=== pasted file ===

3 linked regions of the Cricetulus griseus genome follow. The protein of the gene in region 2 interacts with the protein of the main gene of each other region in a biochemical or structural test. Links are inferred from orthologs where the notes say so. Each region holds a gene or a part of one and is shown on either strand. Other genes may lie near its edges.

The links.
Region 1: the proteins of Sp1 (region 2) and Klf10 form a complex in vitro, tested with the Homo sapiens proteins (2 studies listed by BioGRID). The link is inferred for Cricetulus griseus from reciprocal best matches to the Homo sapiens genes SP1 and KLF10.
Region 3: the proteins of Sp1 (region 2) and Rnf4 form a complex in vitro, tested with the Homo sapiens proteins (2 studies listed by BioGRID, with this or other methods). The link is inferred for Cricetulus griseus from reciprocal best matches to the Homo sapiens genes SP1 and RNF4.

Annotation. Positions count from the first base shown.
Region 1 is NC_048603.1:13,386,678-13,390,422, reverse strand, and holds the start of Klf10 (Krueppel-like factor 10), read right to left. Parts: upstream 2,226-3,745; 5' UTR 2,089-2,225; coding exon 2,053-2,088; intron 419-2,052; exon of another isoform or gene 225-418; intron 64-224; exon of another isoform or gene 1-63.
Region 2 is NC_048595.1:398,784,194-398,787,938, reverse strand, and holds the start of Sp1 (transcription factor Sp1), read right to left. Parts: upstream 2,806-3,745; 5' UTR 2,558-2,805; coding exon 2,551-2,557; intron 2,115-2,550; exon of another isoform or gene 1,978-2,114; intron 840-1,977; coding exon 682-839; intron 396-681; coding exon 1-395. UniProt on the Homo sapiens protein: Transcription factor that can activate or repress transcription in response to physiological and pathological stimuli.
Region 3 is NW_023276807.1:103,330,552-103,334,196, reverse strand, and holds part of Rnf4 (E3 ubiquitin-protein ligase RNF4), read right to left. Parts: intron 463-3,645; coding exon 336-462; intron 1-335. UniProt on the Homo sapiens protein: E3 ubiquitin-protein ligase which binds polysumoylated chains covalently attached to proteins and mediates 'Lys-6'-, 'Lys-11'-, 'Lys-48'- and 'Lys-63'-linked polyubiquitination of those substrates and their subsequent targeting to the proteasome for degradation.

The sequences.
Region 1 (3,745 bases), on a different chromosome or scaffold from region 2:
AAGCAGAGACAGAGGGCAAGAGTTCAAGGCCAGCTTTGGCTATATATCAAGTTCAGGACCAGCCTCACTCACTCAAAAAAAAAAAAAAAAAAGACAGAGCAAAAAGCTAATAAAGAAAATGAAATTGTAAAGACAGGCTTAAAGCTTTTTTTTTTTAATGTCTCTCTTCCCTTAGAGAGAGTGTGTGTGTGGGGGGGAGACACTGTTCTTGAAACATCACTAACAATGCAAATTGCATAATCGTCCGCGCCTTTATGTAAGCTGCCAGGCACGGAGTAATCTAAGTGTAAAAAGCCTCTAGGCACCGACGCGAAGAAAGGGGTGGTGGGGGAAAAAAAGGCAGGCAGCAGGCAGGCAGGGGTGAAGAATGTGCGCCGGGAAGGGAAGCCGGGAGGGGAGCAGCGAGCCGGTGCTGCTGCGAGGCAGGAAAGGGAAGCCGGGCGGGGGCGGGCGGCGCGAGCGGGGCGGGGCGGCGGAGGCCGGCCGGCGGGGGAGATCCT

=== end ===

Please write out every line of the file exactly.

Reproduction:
3 linked regions of the Cricetulus griseus genome follow. The protein of the gene in region 2 interacts with the protein of the main gene of each other region in a biochemical or structural test. Links are inferred from orthologs where the notes say so. Each region holds a gene or a part of one and is shown on either strand. Other genes may lie near its edges.

The links.
Region 1: the proteins of Sp1 (region 2) and Klf10 form a complex in vitro, tested with the Homo sapiens proteins (2 studies listed by BioGRID). The link is inferred for Cricetulus griseus from reciprocal best matches to the Homo sapiens genes SP1 and KLF10.
Region 3: the proteins of Sp1 (region 2) and Rnf4 form a complex in vitro, tested with the Homo sapiens proteins (2 studies listed by BioGRID, with this or other methods). The link is inferred for Cricetulus griseus from reciprocal best matches to the Homo sapiens genes SP1 and RNF4.

Annotation. Positions count from the first base shown.
Region 1 is NC_048603.1:13,386,678-13,390,422, reverse strand, and holds the start of Klf10 (Krueppel-like factor 10), read right to left. Parts: upstream 2,226-3,745; 5' UTR 2,089-2,225; coding exon 2,053-2,088; intron 419-2,052; exon of another isoform or gene 225-418; intron 64-224; exon of another isoform or gene 1-63.
Region 2 is NC_048595.1:398,784,194-398,787,938, reverse strand, and holds the start of Sp1 (transcription factor Sp1), read right to left. Parts: upstream 2,806-3,745; 5' UTR 2,558-2,805; coding exon 2,551-2,557; intron 2,115-2,550; exon of another isoform or gene 1,978-2,114; intron 840-1,977; coding exon 682-839; intron 396-681; coding exon 1-395. UniProt on the Homo sapiens protein: Transcription factor that can activate or repress transcription in response to physiological and pathological stimuli.
Region 3 is NW_023276807.1:103,330,552-103,334,196, reverse strand, and holds part of Rnf4 (E3 ubiquitin-protein ligase RNF4), read right to left. Parts: intron 463-3,645; coding exon 336-462; intron 1-335. UniProt on the Homo sapiens protein: E3 ubiquitin-protein ligase which binds polysumoylated chains covalently attached to proteins and mediates 'Lys-6'-, 'Lys-11'-, 'Lys-48'- and 'Lys-63'-linked polyubiquitination of those substrates and their subsequent targeting to the proteasome for degradation.

The sequences.
Region 1 (3,745 bases), on a different chromosome or scaffold from region 2:
AAGCAGAGACAGAGGGCAAGAGTTCAAGGCCAGCTTTGGCTATATATCAAGTTCAGGACCAGCCTCACTCACTCAAAAAAAAAAAAAAAAAAGACAGAGCAAAAAGCTAATAAAGAAAATGAAATTGTAAAGACAGGCTTAAAGCTTTTTTTTTTTAATGTCTCTCTTCCCTTAGAGAGAGTGTGTGTGTGGGGGGGAGACACTGTTCTTGAAACATCACTAACAATGCAAATTGCATAATCGTCCGCGCCTTTATGTAAGCTGCCAGGCACGGAGTAATCTAAGTGTAAAAAGCCTCTAGGCACCGACGCGAAGAAAGGGGTGGTGGGGGAAAAAAAGGCAGGCAGCAGGCAGGCAGGGGTGAAGAATGTGCGCCGGGAAGGGAAGCCGGGAGGGGAGCAGCGAGCCGGTGCTGCTGCGAGGCAGGAAAGGGAAGCCGGGCGGGGGCGGGCGGCGCGAGCGGGGCGGGGCGGCGGAGGCCGGCCGGCGGGGGAGATCCT